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Cannabis Consumers Have Lower Rates of Liver Cancer, Study Finds

By Leo Bear-McGuinness

Published: Jun 29, 2022   

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Cannabis Consumers Have Lower Rates of Liver Cancer, Study Finds

Frequent cannabis consumers are less likely to develop a form of liver cancer than their cannabis-sober counterparts, according to a new study.

Published in the journal Cureus, the study looked through data from a national patient survey and found that cannabis consumers were 55% less likely to have hepatocellular carcinoma than those who didn’t use the drug.


Cannabis and liver cancer

Hepatocellular carcinoma is the most common type of primary liver cancer in adults and the third-leading cause of cancer-related deaths globally.

Prevalence of the cancer is closely tied to infections from hepatitis viruses, such as hepatitis B and C, but it can also arise from chronic alcohol use.

To investigate the cancer’s relationship with cannabis, a group of researchers – from the Cleveland Clinic, Arizona Liver Health, Georgetown University Hospital, and Southern Illinois University – looked at the data of 101,231,036 patients (from 2002 to 2014) using the US’s National Inpatient Sample database.

They isolated the data of 996,290 patients (1% of the total) who had a diagnosis of cannabis abuse. Compared to the control group, these patients had a higher prevalence of alcohol abuse and a greater history of smoking and hepatitis B and C infections – all factors associated with a higher risk of developing hepatocellular carcinoma.

And yet, the cannabis-using patients also had a lower prevalence of hepatocellular carcinomas than the control group, along with reduced levels of obesity, diabetes, and gallstones.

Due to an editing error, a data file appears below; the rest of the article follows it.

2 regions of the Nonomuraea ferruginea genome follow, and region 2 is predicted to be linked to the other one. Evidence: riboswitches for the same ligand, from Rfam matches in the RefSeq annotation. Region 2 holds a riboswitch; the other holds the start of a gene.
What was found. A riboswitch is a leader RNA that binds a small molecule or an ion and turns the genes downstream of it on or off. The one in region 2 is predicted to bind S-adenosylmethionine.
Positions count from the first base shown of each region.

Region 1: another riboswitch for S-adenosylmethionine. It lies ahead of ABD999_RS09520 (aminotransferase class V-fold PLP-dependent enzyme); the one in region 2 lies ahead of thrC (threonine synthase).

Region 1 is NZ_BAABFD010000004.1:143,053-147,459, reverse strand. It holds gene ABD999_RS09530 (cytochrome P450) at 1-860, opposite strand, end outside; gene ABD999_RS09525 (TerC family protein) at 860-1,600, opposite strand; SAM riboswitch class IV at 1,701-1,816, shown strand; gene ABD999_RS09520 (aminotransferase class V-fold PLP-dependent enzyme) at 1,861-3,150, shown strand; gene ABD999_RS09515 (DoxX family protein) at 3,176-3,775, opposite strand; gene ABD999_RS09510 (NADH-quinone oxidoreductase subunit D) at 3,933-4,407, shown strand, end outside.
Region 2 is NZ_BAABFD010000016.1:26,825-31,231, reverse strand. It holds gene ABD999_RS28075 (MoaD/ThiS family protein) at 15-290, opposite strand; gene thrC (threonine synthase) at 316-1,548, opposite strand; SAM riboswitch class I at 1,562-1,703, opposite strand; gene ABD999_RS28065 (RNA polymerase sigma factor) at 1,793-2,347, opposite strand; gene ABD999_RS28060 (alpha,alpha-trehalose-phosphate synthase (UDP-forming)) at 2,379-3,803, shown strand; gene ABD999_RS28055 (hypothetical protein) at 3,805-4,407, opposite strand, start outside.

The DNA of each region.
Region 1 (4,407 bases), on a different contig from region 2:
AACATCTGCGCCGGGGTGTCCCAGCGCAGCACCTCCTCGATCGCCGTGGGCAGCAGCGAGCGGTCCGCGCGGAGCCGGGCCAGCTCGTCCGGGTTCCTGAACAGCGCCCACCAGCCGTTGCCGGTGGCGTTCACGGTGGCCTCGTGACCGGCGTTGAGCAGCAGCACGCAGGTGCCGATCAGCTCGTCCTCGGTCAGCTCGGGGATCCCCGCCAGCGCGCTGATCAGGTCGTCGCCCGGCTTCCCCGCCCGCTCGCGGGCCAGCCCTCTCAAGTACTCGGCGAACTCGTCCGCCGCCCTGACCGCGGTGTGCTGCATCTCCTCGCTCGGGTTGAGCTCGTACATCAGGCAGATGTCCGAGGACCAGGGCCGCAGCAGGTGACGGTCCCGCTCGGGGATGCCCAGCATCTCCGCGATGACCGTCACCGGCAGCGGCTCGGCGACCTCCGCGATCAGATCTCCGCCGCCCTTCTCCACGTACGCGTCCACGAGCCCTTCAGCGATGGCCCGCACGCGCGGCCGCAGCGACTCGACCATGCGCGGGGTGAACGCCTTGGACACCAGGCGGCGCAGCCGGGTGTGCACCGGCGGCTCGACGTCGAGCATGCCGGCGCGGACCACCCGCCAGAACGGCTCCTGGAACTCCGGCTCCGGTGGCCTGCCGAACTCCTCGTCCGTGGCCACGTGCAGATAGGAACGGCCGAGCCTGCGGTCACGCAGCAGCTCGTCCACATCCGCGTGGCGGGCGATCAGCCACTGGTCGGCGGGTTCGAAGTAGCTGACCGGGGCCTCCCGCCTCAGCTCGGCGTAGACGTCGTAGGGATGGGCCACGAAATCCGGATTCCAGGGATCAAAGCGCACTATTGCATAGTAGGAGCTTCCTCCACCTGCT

Due to the observational nature of their study, the researchers couldn’t say why cannabis consumers were less prone to developing hepatocellular carcinomas, despite their risk factors, but they did offer some suggestions. The CBD present in cannabis, they say, could be decreasing hepatic injury by activating CB2 receptors across the body.

Other studies have found that CB2 agonists (similar to CBD) can also inhibit the growth of hepatocellular carcinoma cells.

“These studies collectively show that CB1 and CB2 have the potential to serve as therapeutic targets,” the authors of the Cureus paper wrote.

“In short, the CB-2 agonist activity exerted by cannabis, specifically CBD, offers an explanation to our observations by providing protection against HCC [hepatocellular carcinoma] or at least deceleration of disease progression. Furthermore, pharmaceutical development of compounds exerting the dual effect of CB1 antagonism and CB2 agonism can play a major role in the management of liver diseases.”

 

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